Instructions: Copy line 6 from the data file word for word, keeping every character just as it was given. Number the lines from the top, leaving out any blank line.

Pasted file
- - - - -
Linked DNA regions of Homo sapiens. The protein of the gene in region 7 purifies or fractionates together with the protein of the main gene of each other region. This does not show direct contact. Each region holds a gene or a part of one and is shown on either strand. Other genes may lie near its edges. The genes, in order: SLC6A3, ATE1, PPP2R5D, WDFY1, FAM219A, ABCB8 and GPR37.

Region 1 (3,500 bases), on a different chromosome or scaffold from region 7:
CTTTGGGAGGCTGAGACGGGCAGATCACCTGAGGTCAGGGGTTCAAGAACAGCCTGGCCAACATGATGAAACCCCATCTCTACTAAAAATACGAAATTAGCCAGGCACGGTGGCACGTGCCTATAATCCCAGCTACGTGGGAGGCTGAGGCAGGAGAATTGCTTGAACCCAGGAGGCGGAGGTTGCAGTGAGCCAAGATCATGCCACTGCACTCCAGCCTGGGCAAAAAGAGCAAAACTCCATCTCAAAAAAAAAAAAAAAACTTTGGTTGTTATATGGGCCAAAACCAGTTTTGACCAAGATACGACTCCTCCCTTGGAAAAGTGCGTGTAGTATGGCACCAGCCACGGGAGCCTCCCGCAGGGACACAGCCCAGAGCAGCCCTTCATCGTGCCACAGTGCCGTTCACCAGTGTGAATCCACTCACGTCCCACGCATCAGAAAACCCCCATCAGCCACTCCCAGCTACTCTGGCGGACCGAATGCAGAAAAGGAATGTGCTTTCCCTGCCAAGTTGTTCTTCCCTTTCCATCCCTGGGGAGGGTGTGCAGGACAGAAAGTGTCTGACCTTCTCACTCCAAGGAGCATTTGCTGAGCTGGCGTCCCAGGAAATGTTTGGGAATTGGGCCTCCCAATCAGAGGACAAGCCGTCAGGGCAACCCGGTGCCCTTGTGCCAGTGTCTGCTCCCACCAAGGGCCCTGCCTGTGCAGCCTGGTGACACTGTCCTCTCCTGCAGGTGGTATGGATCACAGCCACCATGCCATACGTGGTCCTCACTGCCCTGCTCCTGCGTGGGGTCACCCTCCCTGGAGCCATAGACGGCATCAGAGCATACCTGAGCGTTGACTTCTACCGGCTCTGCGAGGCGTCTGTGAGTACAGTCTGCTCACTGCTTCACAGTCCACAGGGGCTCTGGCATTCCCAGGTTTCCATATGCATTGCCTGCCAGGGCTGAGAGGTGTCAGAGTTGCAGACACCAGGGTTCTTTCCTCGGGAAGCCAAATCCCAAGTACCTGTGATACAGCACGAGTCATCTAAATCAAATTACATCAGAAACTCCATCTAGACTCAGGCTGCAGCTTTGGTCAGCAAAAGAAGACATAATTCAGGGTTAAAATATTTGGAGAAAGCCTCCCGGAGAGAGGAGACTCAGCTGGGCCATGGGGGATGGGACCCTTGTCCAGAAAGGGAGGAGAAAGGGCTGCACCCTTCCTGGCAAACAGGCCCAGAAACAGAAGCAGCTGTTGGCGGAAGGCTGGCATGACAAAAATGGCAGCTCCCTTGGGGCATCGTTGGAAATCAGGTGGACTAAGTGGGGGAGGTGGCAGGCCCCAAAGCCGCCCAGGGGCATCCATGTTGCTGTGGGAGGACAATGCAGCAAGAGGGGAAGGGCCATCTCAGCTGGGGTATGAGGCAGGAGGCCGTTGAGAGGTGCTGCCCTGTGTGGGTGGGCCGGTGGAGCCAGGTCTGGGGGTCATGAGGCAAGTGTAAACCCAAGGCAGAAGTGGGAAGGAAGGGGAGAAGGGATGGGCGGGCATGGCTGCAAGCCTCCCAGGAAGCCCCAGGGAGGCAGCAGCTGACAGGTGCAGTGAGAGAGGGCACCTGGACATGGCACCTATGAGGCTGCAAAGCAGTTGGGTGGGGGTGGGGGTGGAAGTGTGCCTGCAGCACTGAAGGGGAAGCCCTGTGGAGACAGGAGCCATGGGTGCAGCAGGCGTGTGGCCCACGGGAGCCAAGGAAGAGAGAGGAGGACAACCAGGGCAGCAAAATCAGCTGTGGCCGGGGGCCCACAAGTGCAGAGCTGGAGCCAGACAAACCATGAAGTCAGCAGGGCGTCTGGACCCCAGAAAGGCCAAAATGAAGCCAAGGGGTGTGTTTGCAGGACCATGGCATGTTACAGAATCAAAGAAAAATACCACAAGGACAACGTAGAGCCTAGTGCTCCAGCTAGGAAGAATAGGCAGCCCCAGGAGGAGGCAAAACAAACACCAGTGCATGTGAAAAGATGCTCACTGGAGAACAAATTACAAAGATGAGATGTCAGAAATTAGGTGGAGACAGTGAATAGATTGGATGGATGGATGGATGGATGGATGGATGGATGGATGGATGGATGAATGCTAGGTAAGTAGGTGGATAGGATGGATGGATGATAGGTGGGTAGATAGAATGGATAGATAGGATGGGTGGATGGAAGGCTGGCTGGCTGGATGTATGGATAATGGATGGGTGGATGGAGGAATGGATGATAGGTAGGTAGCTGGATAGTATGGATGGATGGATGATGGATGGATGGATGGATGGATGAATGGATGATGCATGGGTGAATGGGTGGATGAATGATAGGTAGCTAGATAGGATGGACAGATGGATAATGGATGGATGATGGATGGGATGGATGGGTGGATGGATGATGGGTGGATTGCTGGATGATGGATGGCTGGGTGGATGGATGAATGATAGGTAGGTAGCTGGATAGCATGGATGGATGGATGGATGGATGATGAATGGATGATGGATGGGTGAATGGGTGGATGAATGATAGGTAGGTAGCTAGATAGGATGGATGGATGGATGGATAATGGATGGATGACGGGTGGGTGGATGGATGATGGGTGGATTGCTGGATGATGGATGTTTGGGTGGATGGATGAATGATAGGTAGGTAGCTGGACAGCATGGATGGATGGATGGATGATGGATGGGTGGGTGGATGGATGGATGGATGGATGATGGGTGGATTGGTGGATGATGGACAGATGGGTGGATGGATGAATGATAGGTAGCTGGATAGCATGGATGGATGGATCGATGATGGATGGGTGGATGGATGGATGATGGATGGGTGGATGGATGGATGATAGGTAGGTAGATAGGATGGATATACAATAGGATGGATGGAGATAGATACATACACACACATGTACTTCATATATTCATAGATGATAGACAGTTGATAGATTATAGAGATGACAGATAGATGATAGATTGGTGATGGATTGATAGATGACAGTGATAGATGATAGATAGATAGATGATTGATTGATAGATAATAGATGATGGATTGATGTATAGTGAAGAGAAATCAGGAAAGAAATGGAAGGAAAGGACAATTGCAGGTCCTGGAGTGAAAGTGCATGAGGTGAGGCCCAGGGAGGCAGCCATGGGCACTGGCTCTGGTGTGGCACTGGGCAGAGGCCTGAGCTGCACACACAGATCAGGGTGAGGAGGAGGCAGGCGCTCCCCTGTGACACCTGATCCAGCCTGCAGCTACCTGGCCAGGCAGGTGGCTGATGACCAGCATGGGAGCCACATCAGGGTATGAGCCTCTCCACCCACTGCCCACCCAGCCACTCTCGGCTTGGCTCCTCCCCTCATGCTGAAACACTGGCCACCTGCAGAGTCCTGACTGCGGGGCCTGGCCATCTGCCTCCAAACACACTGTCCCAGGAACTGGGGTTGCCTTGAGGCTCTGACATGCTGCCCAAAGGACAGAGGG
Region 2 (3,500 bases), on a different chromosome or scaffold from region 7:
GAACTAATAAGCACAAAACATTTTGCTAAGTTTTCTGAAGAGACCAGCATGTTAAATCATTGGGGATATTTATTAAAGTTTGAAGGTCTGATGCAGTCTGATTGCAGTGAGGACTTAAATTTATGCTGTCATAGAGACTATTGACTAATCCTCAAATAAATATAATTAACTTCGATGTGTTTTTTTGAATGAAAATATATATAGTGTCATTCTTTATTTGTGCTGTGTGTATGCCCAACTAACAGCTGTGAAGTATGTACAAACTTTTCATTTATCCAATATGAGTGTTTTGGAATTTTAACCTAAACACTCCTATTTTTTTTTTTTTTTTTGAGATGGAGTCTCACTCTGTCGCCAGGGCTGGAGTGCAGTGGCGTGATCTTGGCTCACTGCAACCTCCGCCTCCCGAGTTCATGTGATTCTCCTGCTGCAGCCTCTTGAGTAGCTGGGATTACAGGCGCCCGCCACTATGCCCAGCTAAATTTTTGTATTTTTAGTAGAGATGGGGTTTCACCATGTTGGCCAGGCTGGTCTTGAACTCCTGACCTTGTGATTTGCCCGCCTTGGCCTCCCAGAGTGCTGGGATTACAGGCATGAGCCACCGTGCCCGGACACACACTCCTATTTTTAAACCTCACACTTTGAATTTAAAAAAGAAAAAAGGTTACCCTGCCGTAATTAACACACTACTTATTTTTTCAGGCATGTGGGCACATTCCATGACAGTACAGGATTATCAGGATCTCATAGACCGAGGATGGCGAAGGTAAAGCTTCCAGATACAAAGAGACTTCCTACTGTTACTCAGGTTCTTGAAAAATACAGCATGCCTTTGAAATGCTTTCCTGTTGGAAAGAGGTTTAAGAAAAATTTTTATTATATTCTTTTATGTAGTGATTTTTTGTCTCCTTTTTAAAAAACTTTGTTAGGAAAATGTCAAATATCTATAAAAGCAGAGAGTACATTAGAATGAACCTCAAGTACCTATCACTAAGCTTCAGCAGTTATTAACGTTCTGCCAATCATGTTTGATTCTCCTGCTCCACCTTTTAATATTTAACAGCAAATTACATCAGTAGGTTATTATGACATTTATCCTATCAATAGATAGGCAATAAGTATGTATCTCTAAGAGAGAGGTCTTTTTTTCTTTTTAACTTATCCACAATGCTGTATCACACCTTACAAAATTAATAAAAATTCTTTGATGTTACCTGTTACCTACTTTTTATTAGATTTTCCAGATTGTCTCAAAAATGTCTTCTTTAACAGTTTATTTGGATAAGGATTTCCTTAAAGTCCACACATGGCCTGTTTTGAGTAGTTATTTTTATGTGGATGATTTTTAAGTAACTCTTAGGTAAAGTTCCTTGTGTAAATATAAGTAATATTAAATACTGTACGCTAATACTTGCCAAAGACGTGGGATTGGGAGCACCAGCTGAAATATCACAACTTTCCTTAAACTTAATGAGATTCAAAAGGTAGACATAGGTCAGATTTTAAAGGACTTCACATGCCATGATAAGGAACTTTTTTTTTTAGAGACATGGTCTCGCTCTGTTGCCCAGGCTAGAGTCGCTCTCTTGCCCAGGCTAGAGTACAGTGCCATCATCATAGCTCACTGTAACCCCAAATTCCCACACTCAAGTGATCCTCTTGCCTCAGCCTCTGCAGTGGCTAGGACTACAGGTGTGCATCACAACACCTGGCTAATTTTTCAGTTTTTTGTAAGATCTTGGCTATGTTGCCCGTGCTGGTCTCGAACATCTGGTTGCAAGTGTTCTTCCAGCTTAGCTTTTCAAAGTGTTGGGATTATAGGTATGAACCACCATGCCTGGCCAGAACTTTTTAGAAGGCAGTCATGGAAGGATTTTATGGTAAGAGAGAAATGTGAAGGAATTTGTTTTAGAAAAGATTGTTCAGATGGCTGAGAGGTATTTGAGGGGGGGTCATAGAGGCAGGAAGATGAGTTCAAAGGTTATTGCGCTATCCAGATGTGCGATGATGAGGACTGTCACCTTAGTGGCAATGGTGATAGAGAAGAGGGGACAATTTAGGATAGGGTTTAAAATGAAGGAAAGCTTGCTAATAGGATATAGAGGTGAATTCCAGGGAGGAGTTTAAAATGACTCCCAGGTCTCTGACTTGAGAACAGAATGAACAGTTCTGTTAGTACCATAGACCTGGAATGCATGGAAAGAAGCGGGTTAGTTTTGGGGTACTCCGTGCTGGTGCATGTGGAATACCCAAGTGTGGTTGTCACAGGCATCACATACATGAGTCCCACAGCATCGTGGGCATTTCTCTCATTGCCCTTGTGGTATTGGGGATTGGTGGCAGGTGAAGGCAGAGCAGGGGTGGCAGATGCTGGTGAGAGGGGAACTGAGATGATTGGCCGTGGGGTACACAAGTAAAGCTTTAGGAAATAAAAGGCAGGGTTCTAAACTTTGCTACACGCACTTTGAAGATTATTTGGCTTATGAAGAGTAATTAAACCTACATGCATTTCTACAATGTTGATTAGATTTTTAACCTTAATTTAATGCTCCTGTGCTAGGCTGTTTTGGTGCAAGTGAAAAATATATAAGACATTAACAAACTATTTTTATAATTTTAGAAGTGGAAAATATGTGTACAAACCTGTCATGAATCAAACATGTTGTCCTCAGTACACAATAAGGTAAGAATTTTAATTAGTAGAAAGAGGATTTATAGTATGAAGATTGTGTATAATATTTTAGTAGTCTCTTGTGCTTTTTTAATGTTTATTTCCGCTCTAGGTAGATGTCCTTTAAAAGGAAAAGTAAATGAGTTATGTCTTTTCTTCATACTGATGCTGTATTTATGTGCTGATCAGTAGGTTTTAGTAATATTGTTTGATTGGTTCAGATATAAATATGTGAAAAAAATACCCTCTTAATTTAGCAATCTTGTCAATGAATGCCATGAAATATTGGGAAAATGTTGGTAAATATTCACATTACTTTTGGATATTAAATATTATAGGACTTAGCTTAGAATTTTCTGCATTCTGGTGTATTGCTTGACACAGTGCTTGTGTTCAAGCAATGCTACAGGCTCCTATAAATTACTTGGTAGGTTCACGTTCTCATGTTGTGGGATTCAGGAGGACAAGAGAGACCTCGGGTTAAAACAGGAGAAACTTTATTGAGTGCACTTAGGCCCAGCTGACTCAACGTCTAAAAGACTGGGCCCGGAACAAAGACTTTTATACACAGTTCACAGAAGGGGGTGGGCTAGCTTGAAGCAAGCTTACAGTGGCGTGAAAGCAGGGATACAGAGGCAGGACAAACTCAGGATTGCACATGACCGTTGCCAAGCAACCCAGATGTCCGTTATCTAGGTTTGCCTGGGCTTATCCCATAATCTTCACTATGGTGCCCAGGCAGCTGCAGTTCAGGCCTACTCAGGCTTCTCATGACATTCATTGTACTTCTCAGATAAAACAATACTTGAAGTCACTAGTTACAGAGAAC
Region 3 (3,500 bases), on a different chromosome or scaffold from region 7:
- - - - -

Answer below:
Region 3 (3,500 bases), on a different chromosome or scaffold from region 7: